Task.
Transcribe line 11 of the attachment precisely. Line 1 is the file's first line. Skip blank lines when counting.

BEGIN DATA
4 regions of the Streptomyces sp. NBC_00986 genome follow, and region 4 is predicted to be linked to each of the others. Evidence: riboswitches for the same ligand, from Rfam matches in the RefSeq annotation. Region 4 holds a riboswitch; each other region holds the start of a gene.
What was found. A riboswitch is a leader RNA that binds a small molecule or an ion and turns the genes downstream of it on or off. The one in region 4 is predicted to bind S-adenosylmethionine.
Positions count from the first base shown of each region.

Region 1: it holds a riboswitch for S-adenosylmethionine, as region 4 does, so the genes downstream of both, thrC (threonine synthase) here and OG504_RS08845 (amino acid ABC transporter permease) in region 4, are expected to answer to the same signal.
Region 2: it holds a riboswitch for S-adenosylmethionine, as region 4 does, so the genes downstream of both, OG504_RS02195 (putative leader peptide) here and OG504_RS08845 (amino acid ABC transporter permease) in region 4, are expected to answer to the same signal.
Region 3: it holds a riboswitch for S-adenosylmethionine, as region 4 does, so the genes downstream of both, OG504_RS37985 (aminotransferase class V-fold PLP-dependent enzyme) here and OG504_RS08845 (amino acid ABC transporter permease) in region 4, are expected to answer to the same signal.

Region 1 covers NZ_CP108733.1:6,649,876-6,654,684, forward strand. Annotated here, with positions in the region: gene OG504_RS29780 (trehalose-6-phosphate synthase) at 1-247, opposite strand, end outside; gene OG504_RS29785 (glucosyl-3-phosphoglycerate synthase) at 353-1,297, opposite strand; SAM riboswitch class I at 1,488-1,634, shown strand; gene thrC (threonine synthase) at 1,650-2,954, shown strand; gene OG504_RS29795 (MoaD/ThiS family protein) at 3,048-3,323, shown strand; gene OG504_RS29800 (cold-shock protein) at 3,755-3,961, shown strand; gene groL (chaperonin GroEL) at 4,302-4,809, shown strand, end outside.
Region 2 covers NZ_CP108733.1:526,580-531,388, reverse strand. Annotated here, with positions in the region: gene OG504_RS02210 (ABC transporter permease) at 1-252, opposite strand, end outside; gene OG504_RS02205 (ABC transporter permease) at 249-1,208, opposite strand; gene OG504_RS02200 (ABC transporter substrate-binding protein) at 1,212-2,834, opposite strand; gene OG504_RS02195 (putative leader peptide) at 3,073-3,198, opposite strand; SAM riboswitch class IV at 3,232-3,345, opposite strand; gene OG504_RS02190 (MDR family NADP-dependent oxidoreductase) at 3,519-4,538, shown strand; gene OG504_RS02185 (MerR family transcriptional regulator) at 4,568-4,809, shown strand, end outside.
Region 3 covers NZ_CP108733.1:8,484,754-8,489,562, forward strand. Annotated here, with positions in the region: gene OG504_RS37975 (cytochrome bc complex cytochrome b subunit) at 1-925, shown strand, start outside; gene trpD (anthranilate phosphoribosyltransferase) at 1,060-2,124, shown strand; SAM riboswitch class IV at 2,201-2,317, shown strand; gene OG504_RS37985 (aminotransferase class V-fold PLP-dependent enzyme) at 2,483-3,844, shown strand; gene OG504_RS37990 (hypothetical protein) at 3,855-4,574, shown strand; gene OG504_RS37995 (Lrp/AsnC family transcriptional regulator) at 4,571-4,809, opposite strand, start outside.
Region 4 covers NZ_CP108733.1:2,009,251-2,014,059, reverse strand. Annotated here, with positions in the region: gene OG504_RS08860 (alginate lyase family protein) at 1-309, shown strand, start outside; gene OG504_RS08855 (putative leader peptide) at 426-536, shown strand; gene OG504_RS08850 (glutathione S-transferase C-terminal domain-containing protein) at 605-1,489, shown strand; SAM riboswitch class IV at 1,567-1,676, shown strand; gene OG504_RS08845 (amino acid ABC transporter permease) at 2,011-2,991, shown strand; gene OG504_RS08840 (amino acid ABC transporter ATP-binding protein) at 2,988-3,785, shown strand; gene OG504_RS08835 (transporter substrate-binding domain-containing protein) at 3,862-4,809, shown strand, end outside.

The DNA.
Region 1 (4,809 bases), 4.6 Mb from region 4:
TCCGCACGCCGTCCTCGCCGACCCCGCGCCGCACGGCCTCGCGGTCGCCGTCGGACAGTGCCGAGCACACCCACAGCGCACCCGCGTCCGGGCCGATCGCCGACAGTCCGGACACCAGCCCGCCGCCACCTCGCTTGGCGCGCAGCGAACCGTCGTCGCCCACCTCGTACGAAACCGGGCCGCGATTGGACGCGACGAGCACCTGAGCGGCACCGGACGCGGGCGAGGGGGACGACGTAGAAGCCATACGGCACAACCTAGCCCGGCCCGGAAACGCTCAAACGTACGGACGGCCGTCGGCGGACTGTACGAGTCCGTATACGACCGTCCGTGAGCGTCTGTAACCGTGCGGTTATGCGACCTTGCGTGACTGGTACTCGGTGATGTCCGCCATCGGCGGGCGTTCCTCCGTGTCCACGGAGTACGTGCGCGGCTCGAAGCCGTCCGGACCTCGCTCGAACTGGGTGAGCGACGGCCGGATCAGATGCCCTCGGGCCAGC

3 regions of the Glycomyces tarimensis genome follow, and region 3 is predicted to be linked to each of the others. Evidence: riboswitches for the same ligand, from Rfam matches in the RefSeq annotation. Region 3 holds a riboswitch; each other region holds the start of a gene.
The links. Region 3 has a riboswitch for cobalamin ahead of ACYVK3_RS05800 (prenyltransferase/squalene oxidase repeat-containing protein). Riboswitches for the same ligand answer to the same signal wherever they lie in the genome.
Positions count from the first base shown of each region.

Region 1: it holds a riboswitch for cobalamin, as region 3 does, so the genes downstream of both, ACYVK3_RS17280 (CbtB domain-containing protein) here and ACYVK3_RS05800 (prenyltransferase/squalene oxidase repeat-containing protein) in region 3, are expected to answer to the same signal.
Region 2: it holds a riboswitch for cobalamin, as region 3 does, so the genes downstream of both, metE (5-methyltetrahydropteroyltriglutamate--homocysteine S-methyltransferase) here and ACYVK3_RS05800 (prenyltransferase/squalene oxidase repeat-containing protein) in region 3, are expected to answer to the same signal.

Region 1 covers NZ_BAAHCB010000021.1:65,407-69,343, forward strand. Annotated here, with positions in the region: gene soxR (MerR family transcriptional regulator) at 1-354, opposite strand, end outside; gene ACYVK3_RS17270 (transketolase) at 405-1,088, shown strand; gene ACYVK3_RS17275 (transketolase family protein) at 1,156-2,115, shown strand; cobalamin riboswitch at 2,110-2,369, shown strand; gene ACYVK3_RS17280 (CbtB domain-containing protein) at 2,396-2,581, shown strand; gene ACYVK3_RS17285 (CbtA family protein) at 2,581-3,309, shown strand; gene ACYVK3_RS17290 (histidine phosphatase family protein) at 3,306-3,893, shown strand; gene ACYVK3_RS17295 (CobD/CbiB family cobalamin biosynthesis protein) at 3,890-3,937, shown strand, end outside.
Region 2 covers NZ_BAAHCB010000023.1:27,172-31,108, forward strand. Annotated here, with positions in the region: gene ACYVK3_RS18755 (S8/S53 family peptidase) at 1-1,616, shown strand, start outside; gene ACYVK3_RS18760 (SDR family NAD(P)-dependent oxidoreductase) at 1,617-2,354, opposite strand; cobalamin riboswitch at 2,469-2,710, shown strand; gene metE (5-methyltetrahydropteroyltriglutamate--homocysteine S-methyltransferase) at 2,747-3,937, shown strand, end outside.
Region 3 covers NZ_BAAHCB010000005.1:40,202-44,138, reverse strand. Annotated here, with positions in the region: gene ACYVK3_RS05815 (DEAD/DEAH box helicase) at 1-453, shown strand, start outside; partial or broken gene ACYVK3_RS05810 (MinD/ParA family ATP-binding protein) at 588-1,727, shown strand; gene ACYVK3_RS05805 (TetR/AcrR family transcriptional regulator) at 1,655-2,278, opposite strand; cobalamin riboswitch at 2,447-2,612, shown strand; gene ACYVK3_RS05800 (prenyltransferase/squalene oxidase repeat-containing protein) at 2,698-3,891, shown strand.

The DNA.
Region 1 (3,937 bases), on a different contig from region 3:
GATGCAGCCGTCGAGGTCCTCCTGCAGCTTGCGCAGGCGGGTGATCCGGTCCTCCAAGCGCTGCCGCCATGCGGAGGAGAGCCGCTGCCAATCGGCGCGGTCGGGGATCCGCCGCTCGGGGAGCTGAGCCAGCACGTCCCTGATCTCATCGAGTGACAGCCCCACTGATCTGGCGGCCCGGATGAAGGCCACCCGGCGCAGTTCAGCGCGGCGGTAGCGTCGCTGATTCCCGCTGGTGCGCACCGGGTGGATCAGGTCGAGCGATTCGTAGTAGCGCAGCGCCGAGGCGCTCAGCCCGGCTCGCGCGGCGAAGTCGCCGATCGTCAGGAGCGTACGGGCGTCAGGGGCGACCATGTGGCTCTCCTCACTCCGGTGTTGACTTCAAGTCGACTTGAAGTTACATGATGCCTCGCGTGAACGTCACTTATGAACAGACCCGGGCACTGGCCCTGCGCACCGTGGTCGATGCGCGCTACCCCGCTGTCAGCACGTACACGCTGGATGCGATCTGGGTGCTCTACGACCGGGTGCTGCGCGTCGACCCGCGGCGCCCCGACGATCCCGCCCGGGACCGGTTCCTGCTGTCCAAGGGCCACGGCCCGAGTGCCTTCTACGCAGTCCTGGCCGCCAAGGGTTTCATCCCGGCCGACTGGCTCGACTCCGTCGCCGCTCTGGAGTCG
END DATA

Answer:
The DNA.